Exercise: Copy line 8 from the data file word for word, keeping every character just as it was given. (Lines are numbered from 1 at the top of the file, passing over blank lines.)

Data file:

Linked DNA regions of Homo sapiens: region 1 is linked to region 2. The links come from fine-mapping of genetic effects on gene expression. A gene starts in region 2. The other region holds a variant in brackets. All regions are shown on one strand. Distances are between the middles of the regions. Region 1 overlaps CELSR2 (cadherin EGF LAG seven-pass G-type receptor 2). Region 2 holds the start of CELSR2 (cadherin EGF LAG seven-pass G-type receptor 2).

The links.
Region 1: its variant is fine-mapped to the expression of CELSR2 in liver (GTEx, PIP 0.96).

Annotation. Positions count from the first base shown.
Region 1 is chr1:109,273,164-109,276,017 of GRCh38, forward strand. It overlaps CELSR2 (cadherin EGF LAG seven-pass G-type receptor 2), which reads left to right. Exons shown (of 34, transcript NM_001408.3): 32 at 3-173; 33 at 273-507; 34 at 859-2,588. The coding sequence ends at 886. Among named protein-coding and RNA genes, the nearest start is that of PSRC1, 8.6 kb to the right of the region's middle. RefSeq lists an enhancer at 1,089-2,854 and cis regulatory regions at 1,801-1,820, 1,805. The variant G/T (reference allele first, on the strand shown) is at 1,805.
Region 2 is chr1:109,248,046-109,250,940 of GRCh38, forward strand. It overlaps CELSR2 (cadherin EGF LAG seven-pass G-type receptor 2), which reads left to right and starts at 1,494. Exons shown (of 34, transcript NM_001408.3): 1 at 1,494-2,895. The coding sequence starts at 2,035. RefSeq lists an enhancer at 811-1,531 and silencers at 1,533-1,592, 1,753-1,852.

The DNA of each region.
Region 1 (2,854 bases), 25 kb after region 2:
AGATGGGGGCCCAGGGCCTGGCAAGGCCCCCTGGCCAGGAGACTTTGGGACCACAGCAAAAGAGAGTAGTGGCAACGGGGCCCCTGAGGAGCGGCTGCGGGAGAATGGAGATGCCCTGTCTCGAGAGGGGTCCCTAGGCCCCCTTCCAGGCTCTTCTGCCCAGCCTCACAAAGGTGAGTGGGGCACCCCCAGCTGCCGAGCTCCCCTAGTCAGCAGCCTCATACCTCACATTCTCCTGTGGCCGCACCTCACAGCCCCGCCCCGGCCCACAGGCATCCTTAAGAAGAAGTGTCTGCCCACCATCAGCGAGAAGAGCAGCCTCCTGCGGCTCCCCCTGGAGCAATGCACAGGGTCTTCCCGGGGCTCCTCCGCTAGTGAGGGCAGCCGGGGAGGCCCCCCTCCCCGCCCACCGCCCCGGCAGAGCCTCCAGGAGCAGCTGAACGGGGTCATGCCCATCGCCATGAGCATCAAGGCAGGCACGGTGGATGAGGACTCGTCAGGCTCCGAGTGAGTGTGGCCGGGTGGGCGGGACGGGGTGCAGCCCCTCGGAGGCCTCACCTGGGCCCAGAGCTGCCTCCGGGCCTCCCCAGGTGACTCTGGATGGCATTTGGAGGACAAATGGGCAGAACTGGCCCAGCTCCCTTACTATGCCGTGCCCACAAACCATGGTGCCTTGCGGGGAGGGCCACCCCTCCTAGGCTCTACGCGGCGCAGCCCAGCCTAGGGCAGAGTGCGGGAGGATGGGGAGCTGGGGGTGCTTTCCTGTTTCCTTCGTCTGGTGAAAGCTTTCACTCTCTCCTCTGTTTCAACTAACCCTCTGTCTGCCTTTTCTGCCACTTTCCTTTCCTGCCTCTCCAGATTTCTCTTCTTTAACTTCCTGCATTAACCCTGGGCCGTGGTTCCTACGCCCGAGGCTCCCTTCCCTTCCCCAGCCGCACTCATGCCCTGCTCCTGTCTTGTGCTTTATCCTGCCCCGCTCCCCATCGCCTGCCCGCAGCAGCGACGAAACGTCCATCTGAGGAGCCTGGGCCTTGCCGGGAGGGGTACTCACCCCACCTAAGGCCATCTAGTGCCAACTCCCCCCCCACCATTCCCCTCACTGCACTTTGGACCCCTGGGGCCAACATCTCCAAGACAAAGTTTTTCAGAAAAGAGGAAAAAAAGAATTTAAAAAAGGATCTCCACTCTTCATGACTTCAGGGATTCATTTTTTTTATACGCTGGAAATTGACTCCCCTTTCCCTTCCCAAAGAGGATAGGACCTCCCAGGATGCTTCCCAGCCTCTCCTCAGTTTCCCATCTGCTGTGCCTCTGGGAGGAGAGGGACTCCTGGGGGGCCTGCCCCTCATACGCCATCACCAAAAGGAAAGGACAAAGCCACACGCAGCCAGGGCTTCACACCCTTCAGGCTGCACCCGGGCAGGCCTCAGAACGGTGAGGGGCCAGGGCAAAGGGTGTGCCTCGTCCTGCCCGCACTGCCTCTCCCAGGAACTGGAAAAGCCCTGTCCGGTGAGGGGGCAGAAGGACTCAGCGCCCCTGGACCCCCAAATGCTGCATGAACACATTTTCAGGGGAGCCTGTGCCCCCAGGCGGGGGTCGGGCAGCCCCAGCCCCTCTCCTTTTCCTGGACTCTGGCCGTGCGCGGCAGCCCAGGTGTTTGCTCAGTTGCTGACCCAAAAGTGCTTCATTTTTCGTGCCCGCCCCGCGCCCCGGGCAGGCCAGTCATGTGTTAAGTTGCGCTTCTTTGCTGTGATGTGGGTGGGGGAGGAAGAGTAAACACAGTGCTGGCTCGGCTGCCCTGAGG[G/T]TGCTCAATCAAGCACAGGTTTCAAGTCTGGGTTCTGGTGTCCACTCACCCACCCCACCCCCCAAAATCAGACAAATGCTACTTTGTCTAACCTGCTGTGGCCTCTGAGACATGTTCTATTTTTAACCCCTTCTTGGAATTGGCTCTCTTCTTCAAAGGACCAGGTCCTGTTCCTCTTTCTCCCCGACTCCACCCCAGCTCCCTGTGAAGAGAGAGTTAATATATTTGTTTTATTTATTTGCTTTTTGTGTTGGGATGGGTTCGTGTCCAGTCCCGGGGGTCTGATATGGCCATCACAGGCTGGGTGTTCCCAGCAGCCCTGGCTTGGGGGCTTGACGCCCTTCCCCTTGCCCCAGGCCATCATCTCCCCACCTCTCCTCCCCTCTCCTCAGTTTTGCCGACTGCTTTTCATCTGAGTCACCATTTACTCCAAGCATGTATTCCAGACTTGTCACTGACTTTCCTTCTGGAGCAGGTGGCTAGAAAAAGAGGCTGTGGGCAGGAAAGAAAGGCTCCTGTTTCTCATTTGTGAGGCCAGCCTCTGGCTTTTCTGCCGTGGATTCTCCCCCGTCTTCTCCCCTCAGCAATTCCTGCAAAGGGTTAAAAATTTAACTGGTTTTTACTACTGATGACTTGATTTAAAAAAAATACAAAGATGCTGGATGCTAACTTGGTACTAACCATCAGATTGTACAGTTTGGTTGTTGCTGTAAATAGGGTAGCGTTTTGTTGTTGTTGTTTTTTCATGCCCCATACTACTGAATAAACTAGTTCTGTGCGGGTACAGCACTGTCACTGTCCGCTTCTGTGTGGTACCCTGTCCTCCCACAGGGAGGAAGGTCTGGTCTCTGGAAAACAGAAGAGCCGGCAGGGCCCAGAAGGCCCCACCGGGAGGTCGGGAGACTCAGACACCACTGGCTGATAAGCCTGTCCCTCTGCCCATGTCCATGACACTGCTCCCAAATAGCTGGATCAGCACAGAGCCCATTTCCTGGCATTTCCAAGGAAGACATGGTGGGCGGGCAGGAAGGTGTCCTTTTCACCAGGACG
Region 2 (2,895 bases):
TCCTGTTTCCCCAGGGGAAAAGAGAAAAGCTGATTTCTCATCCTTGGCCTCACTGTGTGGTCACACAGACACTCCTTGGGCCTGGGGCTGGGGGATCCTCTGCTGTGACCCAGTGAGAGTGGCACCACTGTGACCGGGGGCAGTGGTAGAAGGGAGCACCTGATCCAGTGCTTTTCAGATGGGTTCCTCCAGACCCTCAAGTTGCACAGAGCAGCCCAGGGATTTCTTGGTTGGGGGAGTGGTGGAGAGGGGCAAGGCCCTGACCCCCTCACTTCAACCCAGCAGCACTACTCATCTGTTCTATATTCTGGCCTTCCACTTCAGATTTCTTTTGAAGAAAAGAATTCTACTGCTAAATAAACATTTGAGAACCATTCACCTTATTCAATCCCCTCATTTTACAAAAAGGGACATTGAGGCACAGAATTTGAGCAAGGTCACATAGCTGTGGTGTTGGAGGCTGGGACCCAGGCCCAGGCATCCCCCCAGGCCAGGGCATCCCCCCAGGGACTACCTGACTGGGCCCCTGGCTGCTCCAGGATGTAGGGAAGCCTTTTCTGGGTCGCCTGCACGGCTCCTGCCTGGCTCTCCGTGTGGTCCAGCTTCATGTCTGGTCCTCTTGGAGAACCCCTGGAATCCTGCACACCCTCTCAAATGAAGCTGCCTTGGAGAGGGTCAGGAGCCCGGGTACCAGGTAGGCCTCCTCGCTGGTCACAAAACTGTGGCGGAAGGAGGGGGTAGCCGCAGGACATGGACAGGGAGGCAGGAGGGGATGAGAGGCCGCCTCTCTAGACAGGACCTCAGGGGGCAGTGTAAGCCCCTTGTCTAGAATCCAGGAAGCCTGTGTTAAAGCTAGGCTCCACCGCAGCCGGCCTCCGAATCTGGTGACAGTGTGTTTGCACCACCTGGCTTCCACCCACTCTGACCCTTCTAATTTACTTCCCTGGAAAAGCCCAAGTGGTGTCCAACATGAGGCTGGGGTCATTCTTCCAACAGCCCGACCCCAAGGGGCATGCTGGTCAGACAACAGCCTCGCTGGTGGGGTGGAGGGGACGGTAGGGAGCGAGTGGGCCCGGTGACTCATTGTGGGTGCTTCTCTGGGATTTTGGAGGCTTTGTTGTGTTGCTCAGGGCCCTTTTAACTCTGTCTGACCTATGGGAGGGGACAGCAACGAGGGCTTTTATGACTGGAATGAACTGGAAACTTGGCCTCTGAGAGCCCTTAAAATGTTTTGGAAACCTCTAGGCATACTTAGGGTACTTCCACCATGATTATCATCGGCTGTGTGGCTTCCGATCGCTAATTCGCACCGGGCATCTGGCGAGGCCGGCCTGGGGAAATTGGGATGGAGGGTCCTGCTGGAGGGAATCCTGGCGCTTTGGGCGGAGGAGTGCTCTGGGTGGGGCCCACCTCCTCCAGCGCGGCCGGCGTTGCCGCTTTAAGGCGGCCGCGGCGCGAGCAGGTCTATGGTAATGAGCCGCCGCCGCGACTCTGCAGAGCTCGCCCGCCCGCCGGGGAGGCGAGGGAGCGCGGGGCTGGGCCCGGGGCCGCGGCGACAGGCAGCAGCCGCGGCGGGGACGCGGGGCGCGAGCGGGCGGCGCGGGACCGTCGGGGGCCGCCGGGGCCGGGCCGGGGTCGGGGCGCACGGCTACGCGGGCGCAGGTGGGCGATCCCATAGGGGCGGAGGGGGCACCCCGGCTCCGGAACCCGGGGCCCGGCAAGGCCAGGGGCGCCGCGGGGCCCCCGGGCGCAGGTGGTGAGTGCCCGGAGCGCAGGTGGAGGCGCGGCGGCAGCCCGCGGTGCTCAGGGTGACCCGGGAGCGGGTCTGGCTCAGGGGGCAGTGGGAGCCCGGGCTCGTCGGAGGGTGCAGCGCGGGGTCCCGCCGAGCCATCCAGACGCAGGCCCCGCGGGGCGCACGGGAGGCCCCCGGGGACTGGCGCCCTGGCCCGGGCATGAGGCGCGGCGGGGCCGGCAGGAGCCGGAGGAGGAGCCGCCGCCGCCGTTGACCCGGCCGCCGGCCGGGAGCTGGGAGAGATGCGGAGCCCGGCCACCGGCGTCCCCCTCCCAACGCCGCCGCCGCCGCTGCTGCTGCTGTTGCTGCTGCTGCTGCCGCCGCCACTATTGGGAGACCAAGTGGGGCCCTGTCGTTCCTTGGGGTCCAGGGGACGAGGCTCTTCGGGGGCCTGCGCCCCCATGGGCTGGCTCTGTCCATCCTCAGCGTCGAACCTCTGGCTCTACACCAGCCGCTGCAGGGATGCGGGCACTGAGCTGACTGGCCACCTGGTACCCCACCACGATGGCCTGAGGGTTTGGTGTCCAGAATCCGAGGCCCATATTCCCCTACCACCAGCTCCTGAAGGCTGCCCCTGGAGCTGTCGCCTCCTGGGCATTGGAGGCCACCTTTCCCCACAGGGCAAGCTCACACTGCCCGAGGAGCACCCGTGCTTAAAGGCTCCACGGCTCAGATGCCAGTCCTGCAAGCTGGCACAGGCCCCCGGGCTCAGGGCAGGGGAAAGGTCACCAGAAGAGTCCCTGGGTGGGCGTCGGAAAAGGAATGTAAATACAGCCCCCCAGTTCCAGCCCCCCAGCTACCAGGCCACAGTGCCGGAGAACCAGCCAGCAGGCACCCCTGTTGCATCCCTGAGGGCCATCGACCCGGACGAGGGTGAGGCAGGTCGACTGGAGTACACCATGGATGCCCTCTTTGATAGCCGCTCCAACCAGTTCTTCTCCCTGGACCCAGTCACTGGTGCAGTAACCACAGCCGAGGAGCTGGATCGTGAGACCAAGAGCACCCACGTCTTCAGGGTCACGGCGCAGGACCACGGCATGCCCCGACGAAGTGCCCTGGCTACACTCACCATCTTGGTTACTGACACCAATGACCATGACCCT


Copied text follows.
Region 1 (2,854 bases), 25 kb after region 2: